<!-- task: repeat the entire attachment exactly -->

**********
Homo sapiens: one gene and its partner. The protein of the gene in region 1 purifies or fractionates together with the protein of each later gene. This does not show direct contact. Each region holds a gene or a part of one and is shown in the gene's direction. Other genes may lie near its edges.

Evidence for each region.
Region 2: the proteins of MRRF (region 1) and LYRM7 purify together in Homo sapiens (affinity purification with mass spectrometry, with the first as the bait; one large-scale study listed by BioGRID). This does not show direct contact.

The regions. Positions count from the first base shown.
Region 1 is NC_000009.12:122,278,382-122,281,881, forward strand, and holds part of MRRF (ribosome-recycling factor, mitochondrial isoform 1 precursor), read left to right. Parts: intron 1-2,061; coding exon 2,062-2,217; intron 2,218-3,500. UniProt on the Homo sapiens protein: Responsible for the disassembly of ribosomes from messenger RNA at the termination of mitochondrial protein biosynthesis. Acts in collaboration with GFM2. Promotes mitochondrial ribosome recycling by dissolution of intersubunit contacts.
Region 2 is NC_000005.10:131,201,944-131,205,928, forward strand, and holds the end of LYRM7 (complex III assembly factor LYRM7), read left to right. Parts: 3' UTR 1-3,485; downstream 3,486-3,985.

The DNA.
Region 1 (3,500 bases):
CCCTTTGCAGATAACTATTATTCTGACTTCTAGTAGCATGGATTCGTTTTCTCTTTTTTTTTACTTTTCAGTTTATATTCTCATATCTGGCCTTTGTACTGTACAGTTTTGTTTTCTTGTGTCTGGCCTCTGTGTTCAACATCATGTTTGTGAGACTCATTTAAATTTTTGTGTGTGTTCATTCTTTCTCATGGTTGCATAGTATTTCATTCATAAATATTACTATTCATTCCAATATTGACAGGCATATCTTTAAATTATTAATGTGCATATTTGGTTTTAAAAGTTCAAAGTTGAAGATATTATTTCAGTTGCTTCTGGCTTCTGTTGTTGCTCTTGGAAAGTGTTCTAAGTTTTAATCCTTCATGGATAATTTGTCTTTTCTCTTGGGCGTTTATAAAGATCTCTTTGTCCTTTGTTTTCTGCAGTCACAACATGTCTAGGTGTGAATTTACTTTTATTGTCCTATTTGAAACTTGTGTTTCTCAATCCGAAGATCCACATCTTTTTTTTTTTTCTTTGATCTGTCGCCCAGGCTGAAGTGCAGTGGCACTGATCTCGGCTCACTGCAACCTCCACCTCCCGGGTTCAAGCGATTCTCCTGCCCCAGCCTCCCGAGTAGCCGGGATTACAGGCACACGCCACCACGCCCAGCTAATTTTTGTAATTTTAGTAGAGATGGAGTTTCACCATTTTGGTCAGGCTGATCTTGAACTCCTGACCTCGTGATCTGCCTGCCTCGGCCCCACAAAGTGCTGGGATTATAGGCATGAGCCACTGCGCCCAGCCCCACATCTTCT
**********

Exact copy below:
Homo sapiens: one gene and its partner. The protein of the gene in region 1 purifies or fractionates together with the protein of each later gene. This does not show direct contact. Each region holds a gene or a part of one and is shown in the gene's direction. Other genes may lie near its edges.

Evidence for each region.
Region 2: the proteins of MRRF (region 1) and LYRM7 purify together in Homo sapiens (affinity purification with mass spectrometry, with the first as the bait; one large-scale study listed by BioGRID). This does not show direct contact.

The regions. Positions count from the first base shown.
Region 1 is NC_000009.12:122,278,382-122,281,881, forward strand, and holds part of MRRF (ribosome-recycling factor, mitochondrial isoform 1 precursor), read left to right. Parts: intron 1-2,061; coding exon 2,062-2,217; intron 2,218-3,500. UniProt on the Homo sapiens protein: Responsible for the disassembly of ribosomes from messenger RNA at the termination of mitochondrial protein biosynthesis. Acts in collaboration with GFM2. Promotes mitochondrial ribosome recycling by dissolution of intersubunit contacts.
Region 2 is NC_000005.10:131,201,944-131,205,928, forward strand, and holds the end of LYRM7 (complex III assembly factor LYRM7), read left to right. Parts: 3' UTR 1-3,485; downstream 3,486-3,985.

The DNA.
Region 1 (3,500 bases):
CCCTTTGCAGATAACTATTATTCTGACTTCTAGTAGCATGGATTCGTTTTCTCTTTTTTTTTACTTTTCAGTTTATATTCTCATATCTGGCCTTTGTACTGTACAGTTTTGTTTTCTTGTGTCTGGCCTCTGTGTTCAACATCATGTTTGTGAGACTCATTTAAATTTTTGTGTGTGTTCATTCTTTCTCATGGTTGCATAGTATTTCATTCATAAATATTACTATTCATTCCAATATTGACAGGCATATCTTTAAATTATTAATGTGCATATTTGGTTTTAAAAGTTCAAAGTTGAAGATATTATTTCAGTTGCTTCTGGCTTCTGTTGTTGCTCTTGGAAAGTGTTCTAAGTTTTAATCCTTCATGGATAATTTGTCTTTTCTCTTGGGCGTTTATAAAGATCTCTTTGTCCTTTGTTTTCTGCAGTCACAACATGTCTAGGTGTGAATTTACTTTTATTGTCCTATTTGAAACTTGTGTTTCTCAATCCGAAGATCCACATCTTTTTTTTTTTTCTTTGATCTGTCGCCCAGGCTGAAGTGCAGTGGCACTGATCTCGGCTCACTGCAACCTCCACCTCCCGGGTTCAAGCGATTCTCCTGCCCCAGCCTCCCGAGTAGCCGGGATTACAGGCACACGCCACCACGCCCAGCTAATTTTTGTAATTTTAGTAGAGATGGAGTTTCACCATTTTGGTCAGGCTGATCTTGAACTCCTGACCTCGTGATCTGCCTGCCTCGGCCCCACAAAGTGCTGGGATTATAGGCATGAGCCACTGCGCCCAGCCCCACATCTTCT